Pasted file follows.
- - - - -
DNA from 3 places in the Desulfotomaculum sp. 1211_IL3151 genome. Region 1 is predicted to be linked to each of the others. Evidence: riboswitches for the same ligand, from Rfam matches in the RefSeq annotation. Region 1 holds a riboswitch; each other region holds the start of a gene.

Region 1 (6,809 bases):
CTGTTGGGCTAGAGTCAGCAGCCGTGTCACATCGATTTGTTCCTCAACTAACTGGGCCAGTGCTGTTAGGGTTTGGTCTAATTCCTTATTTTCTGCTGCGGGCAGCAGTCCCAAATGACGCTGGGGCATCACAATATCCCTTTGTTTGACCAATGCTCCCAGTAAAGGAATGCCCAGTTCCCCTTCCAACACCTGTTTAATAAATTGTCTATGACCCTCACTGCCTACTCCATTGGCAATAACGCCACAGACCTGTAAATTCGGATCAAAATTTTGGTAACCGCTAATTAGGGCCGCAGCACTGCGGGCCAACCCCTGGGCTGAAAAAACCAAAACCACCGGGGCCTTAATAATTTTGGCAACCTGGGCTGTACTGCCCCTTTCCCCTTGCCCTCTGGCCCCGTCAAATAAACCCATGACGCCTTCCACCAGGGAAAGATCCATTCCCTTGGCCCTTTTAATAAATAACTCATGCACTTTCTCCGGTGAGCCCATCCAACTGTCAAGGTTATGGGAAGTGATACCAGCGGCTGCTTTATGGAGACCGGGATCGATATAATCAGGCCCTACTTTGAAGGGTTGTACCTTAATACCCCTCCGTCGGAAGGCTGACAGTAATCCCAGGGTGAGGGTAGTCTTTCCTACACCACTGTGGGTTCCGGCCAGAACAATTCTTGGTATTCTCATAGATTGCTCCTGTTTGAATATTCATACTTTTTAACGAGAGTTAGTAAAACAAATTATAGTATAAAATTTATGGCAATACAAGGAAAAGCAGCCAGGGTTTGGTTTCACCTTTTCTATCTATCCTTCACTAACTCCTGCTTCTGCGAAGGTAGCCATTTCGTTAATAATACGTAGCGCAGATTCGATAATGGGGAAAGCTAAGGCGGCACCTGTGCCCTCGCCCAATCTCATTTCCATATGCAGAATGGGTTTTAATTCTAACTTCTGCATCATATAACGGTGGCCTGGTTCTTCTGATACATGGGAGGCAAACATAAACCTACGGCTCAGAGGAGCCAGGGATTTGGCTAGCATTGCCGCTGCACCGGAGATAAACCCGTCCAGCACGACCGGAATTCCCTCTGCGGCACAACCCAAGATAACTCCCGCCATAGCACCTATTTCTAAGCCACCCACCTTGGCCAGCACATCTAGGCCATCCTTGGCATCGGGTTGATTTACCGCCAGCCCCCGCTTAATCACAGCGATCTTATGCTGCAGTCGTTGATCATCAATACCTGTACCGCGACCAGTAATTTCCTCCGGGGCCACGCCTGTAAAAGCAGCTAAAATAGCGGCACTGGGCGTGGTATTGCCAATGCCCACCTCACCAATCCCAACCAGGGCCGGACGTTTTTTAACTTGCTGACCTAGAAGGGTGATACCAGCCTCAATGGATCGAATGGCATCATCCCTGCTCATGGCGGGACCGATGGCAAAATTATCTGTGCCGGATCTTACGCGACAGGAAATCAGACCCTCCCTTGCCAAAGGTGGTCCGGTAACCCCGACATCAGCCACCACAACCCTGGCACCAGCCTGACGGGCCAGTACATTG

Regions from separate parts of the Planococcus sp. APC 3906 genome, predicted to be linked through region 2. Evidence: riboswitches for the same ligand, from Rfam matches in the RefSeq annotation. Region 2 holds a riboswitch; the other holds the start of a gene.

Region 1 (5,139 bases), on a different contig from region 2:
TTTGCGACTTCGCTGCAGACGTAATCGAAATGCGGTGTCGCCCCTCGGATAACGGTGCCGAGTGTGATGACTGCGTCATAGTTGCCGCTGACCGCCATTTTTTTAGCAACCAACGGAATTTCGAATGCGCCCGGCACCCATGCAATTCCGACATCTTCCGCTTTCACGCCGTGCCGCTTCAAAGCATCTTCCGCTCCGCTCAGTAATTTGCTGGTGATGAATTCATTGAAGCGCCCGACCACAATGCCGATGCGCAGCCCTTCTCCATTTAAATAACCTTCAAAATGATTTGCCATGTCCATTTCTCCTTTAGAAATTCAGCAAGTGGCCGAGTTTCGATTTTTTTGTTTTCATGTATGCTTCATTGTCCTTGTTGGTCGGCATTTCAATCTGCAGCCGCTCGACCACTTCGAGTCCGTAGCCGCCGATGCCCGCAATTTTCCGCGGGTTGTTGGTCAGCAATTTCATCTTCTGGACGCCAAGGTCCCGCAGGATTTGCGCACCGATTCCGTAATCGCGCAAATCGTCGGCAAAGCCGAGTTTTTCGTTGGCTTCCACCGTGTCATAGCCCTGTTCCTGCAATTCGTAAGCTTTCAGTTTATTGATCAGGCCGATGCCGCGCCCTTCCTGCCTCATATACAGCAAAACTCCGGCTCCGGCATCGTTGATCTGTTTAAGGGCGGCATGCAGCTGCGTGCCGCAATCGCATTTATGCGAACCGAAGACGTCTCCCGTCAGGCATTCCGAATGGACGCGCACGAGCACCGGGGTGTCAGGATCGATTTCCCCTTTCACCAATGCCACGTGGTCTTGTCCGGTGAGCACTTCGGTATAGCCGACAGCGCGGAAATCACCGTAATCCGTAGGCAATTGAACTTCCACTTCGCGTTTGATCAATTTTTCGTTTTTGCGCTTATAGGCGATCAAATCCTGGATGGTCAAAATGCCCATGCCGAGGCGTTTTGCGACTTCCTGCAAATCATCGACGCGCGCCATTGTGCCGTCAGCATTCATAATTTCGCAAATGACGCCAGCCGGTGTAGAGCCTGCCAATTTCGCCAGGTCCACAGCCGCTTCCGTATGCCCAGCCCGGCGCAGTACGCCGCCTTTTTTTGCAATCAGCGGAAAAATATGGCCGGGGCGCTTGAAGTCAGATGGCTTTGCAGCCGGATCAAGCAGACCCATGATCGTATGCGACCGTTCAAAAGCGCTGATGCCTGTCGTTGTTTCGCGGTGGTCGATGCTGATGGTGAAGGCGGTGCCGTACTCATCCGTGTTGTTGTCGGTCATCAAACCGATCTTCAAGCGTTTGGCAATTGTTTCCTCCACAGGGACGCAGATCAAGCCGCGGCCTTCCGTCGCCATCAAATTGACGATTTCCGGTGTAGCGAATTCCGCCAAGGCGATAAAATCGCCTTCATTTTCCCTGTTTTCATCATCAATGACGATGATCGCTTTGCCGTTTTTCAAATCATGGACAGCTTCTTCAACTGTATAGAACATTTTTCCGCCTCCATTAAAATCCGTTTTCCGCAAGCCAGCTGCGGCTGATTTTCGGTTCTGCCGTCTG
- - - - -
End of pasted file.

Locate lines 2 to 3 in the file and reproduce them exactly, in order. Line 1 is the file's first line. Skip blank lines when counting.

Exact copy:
Region 1 (6,809 bases):
CTGTTGGGCTAGAGTCAGCAGCCGTGTCACATCGATTTGTTCCTCAACTAACTGGGCCAGTGCTGTTAGGGTTTGGTCTAATTCCTTATTTTCTGCTGCGGGCAGCAGTCCCAAATGACGCTGGGGCATCACAATATCCCTTTGTTTGACCAATGCTCCCAGTAAAGGAATGCCCAGTTCCCCTTCCAACACCTGTTTAATAAATTGTCTATGACCCTCACTGCCTACTCCATTGGCAATAACGCCACAGACCTGTAAATTCGGATCAAAATTTTGGTAACCGCTAATTAGGGCCGCAGCACTGCGGGCCAACCCCTGGGCTGAAAAAACCAAAACCACCGGGGCCTTAATAATTTTGGCAACCTGGGCTGTACTGCCCCTTTCCCCTTGCCCTCTGGCCCCGTCAAATAAACCCATGACGCCTTCCACCAGGGAAAGATCCATTCCCTTGGCCCTTTTAATAAATAACTCATGCACTTTCTCCGGTGAGCCCATCCAACTGTCAAGGTTATGGGAAGTGATACCAGCGGCTGCTTTATGGAGACCGGGATCGATATAATCAGGCCCTACTTTGAAGGGTTGTACCTTAATACCCCTCCGTCGGAAGGCTGACAGTAATCCCAGGGTGAGGGTAGTCTTTCCTACACCACTGTGGGTTCCGGCCAGAACAATTCTTGGTATTCTCATAGATTGCTCCTGTTTGAATATTCATACTTTTTAACGAGAGTTAGTAAAACAAATTATAGTATAAAATTTATGGCAATACAAGGAAAAGCAGCCAGGGTTTGGTTTCACCTTTTCTATCTATCCTTCACTAACTCCTGCTTCTGCGAAGGTAGCCATTTCGTTAATAATACGTAGCGCAGATTCGATAATGGGGAAAGCTAAGGCGGCACCTGTGCCCTCGCCCAATCTCATTTCCATATGCAGAATGGGTTTTAATTCTAACTTCTGCATCATATAACGGTGGCCTGGTTCTTCTGATACATGGGAGGCAAACATAAACCTACGGCTCAGAGGAGCCAGGGATTTGGCTAGCATTGCCGCTGCACCGGAGATAAACCCGTCCAGCACGACCGGAATTCCCTCTGCGGCACAACCCAAGATAACTCCCGCCATAGCACCTATTTCTAAGCCACCCACCTTGGCCAGCACATCTAGGCCATCCTTGGCATCGGGTTGATTTACCGCCAGCCCCCGCTTAATCACAGCGATCTTATGCTGCAGTCGTTGATCATCAATACCTGTACCGCGACCAGTAATTTCCTCCGGGGCCACGCCTGTAAAAGCAGCTAAAATAGCGGCACTGGGCGTGGTATTGCCAATGCCCACCTCACCAATCCCAACCAGGGCCGGACGTTTTTTAACTTGCTGACCTAGAAGGGTGATACCAGCCTCAATGGATCGAATGGCATCATCCCTGCTCATGGCGGGACCGATGGCAAAATTATCTGTGCCGGATCTTACGCGACAGGAAATCAGACCCTCCCTTGCCAAAGGTGGTCCGGTAACCCCGACATCAGCCACCACAACCCTGGCACCAGCCTGACGGGCCAGTACATTG